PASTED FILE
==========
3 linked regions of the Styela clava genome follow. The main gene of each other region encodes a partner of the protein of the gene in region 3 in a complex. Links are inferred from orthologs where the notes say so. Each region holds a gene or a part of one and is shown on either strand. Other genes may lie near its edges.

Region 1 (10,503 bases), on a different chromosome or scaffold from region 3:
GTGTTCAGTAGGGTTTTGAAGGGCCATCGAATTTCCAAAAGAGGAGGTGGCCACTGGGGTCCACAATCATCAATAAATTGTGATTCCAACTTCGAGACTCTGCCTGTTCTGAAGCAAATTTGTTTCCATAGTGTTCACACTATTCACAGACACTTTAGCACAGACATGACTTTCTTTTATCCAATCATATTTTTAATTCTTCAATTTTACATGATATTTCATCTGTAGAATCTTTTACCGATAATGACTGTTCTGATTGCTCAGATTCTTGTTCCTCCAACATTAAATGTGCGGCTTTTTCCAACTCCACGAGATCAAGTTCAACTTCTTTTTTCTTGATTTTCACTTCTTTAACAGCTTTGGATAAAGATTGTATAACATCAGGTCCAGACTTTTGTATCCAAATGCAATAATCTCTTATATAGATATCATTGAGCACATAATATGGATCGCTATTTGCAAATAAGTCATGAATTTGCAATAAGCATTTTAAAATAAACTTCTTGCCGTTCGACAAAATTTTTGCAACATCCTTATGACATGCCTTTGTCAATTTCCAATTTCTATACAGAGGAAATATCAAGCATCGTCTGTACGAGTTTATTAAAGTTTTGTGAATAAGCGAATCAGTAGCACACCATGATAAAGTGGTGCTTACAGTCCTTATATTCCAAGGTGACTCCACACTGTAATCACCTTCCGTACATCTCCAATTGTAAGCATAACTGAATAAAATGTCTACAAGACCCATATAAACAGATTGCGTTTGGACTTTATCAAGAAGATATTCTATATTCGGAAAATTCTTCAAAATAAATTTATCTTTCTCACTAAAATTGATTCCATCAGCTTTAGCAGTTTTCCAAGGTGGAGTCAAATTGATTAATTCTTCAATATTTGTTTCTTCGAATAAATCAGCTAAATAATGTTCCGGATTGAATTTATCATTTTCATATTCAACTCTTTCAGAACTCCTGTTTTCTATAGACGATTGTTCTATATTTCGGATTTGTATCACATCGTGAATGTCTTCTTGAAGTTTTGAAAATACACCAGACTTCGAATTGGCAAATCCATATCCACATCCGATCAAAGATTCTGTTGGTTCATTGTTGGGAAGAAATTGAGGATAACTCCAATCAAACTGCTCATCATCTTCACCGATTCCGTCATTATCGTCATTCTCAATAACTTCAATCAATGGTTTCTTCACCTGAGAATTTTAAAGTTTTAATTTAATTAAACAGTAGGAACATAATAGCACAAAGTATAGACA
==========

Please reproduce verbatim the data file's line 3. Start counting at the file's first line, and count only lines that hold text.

GTGTTCAGTAGGGTTTTGAAGGGCCATCGAATTTCCAAAAGAGGAGGTGGCCACTGGGGTCCACAATCATCAATAAATTGTGATTCCAACTTCGAGACTCTGCCTGTTCTGAAGCAAATTTGTTTCCATAGTGTTCACACTATTCACAGACACTTTAGCACAGACATGACTTTCTTTTATCCAATCATATTTTTAATTCTTCAATTTTACATGATATTTCATCTGTAGAATCTTTTACCGATAATGACTGTTCTGATTGCTCAGATTCTTGTTCCTCCAACATTAAATGTGCGGCTTTTTCCAACTCCACGAGATCAAGTTCAACTTCTTTTTTCTTGATTTTCACTTCTTTAACAGCTTTGGATAAAGATTGTATAACATCAGGTCCAGACTTTTGTATCCAAATGCAATAATCTCTTATATAGATATCATTGAGCACATAATATGGATCGCTATTTGCAAATAAGTCATGAATTTGCAATAAGCATTTTAAAATAAACTTCTTGCCGTTCGACAAAATTTTTGCAACATCCTTATGACATGCCTTTGTCAATTTCCAATTTCTATACAGAGGAAATATCAAGCATCGTCTGTACGAGTTTATTAAAGTTTTGTGAATAAGCGAATCAGTAGCACACCATGATAAAGTGGTGCTTACAGTCCTTATATTCCAAGGTGACTCCACACTGTAATCACCTTCCGTACATCTCCAATTGTAAGCATAACTGAATAAAATGTCTACAAGACCCATATAAACAGATTGCGTTTGGACTTTATCAAGAAGATATTCTATATTCGGAAAATTCTTCAAAATAAATTTATCTTTCTCACTAAAATTGATTCCATCAGCTTTAGCAGTTTTCCAAGGTGGAGTCAAATTGATTAATTCTTCAATATTTGTTTCTTCGAATAAATCAGCTAAATAATGTTCCGGATTGAATTTATCATTTTCATATTCAACTCTTTCAGAACTCCTGTTTTCTATAGACGATTGTTCTATATTTCGGATTTGTATCACATCGTGAATGTCTTCTTGAAGTTTTGAAAATACACCAGACTTCGAATTGGCAAATCCATATCCACATCCGATCAAAGATTCTGTTGGTTCATTGTTGGGAAGAAATTGAGGATAACTCCAATCAAACTGCTCATCATCTTCACCGATTCCGTCATTATCGTCATTCTCAATAACTTCAATCAATGGTTTCTTCACCTGAGAATTTTAAAGTTTTAATTTAATTAAACAGTAGGAACATAATAGCACAAAGTATAGACA